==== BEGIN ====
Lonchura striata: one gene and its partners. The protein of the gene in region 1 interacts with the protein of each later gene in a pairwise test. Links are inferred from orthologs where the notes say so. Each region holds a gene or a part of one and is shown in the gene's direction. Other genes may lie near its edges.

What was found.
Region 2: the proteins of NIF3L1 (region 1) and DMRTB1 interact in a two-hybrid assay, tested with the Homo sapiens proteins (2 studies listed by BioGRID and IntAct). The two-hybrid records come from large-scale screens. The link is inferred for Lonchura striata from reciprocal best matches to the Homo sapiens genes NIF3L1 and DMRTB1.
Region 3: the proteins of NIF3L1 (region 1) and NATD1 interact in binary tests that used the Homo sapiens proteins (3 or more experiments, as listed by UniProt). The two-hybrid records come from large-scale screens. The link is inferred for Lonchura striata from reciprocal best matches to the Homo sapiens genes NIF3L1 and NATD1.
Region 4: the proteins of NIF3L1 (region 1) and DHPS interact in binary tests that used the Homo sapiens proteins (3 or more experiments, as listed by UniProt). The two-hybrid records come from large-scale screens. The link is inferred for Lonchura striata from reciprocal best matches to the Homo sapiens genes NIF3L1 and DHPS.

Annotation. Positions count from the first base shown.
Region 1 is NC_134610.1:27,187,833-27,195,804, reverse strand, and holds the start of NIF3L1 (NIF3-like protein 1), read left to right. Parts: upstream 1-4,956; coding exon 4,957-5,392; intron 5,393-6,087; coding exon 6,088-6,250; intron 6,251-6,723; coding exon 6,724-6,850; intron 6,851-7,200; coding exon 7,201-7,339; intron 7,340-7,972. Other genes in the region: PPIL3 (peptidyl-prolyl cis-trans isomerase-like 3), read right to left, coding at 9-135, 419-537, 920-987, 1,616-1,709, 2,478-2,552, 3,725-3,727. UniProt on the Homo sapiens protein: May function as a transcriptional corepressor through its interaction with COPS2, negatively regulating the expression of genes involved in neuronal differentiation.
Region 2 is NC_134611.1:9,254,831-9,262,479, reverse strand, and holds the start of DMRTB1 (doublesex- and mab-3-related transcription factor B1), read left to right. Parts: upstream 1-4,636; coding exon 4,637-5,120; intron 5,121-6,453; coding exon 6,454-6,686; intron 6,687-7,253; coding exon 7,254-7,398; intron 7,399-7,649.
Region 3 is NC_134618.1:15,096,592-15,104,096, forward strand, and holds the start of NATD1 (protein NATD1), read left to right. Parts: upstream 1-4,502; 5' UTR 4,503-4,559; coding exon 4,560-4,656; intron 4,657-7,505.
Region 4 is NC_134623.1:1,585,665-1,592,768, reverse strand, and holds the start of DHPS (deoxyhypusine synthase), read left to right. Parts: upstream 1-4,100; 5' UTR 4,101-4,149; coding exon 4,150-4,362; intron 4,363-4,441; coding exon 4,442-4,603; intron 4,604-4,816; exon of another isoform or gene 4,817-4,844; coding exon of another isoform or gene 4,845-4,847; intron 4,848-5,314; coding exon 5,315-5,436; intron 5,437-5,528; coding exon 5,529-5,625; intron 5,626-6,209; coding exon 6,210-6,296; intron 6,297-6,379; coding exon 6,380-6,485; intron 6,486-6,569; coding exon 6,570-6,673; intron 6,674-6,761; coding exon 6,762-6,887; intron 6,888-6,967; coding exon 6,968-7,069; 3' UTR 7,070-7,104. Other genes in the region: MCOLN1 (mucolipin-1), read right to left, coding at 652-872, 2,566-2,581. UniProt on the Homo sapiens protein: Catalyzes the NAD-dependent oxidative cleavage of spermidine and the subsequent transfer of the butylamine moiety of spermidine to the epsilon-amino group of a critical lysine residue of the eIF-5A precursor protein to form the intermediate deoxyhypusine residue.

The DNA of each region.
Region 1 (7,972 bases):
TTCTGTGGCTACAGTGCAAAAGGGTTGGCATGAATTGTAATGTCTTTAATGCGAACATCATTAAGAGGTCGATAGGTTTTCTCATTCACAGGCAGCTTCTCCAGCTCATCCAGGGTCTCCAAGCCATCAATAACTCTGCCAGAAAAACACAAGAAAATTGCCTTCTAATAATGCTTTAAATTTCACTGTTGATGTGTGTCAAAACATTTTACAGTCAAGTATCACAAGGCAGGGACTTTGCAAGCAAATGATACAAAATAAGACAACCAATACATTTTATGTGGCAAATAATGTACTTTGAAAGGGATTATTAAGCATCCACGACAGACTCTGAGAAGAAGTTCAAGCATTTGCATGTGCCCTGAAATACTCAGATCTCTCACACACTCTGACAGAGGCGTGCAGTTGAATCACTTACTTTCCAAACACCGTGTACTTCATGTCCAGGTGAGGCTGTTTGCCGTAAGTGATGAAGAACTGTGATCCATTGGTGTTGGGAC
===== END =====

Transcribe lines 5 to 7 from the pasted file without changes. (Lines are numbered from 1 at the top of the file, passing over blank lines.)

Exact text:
Region 4: the proteins of NIF3L1 (region 1) and DHPS interact in binary tests that used the Homo sapiens proteins (3 or more experiments, as listed by UniProt). The two-hybrid records come from large-scale screens. The link is inferred for Lonchura striata from reciprocal best matches to the Homo sapiens genes NIF3L1 and DHPS.

Annotation. Positions count from the first base shown.
Region 1 is NC_134610.1:27,187,833-27,195,804, reverse strand, and holds the start of NIF3L1 (NIF3-like protein 1), read left to right. Parts: upstream 1-4,956; coding exon 4,957-5,392; intron 5,393-6,087; coding exon 6,088-6,250; intron 6,251-6,723; coding exon 6,724-6,850; intron 6,851-7,200; coding exon 7,201-7,339; intron 7,340-7,972. Other genes in the region: PPIL3 (peptidyl-prolyl cis-trans isomerase-like 3), read right to left, coding at 9-135, 419-537, 920-987, 1,616-1,709, 2,478-2,552, 3,725-3,727. UniProt on the Homo sapiens protein: May function as a transcriptional corepressor through its interaction with COPS2, negatively regulating the expression of genes involved in neuronal differentiation.